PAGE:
The huge Frankfurt IAA motor show is now in full swing, and to mark the opening day, 10 Greenpeace protestors gathered around an old Volkswagen Touareg with a smoking exhaust planted into the ground, holding banners exclaiming "the oil age is ending!".
But this wasn’t news to the auto industry execs inside. Indeed, they didn’t have time to worry about the Greenpeace protests: they were too busy launching their own oil-free models to the world’s press.
BMW showed the i Vision Dynamics, a svelte saloon that will become its all-electric rival to the Tesla Model S. Mercedes-Benz’ EQA Concept Car previews its 2020 entry-level EV. Volkswagen announced plans to sell 3 million EVs a year by 2025. And it wasn’t just the German brands; Honda’s Urban Concept EV is an electric supermini we already want, the Mini Electric Concept previews 2019’s new model to be built in Oxford, while Jaguar went as far as launching an electric car racing series for the new I-Pace EV.
Many car makers were contrite. We’ve got the message, they said. No more extravagance for them, they insisted. Time to get down to work and prepare the electric cars of the future – because it’s companies like VW Group that will lead the electric car breakthrough, said CEO Matthias Müller, not “the self-styled pioneers”.
Just in case we didn’t get the message he was talking about Tesla, he continued: “It will come from those who can get a new technology up and running on a truly relevant scale. We are not talking about a company with annual sales of 200,000 or 300,000 cars. We are talking about a Group that puts more than 10 million vehicles on the road per year… in all segments… almost anywhere in the world.”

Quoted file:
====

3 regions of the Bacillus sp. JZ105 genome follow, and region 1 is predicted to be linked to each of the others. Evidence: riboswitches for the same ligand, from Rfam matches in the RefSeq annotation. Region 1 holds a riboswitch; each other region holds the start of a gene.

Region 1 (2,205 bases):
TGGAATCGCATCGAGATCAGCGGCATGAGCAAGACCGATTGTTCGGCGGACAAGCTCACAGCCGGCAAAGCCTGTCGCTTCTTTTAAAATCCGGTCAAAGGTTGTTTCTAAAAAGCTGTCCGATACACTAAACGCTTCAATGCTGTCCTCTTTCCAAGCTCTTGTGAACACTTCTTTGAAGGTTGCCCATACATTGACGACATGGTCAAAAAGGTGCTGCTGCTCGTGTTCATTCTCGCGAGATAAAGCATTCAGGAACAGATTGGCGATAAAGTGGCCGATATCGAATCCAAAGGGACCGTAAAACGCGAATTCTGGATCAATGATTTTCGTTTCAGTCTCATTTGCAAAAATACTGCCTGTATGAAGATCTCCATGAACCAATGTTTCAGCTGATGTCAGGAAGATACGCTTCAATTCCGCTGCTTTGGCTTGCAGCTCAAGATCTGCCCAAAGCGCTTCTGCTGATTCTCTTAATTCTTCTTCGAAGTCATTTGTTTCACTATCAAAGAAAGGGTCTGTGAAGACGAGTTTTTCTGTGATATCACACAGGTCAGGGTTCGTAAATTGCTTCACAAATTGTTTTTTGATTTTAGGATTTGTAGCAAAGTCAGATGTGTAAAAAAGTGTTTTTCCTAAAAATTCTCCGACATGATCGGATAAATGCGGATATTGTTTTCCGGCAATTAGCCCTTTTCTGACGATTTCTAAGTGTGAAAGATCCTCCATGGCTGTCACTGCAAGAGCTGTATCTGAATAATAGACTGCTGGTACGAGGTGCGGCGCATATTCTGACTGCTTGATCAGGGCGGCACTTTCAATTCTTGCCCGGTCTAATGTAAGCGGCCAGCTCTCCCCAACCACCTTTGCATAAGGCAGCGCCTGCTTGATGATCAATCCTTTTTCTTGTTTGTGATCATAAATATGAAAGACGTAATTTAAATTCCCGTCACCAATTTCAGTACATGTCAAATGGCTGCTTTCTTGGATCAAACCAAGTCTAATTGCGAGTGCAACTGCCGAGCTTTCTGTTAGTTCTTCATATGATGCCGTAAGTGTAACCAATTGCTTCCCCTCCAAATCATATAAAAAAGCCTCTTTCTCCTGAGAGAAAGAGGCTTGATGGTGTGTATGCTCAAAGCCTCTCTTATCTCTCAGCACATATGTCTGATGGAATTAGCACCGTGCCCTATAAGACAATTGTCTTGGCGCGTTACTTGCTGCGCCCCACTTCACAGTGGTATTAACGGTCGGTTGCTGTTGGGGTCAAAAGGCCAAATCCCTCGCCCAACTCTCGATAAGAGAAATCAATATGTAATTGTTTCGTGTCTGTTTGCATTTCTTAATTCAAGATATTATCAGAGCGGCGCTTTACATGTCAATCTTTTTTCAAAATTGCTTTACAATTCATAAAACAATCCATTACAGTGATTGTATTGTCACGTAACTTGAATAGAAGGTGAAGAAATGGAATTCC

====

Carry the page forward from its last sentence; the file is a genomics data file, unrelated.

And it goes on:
Last year, Tesla sold around 84,000 cars; by 2020, it plans to sell 1 million cars annually, although analysts are less sure. By committing the entire Volkswagen Group – including Audi, Bentley, Bugatti, Skoda, Seat and various others – to electric and electrification, Müller believes that by 2025, 1 in 4 of all new VW Group cars could be a pure EV. “This figure alone show what it means when a Group like ours focuses all its energy on one goal.”
It was a similar message from BMW. Mercedes-Benz chief Dr Dieter Zetsche stated that the Smart brand will move entirely to electric drive – first in Europe and North America by the end of the decade, and the rest of the world shortly after. Making it the world’s first car brand to switch from all-combustion engines to all-electric.
Which clashes with the Greenpeace claim that, “amidst a growing number of announcements from governments banning the sales of new fossil fuel powered cars by 2025-2040, many traditional car makers refuse to embrace the change”.
Perhaps Greenpeace should have spent less time protesting outside and more time checking out the exhibits. “Greenpeace Germany is demanding a sustainable transport system that consists of cleaner, smaller and shared electric cars.” It won’t be long before it gets it.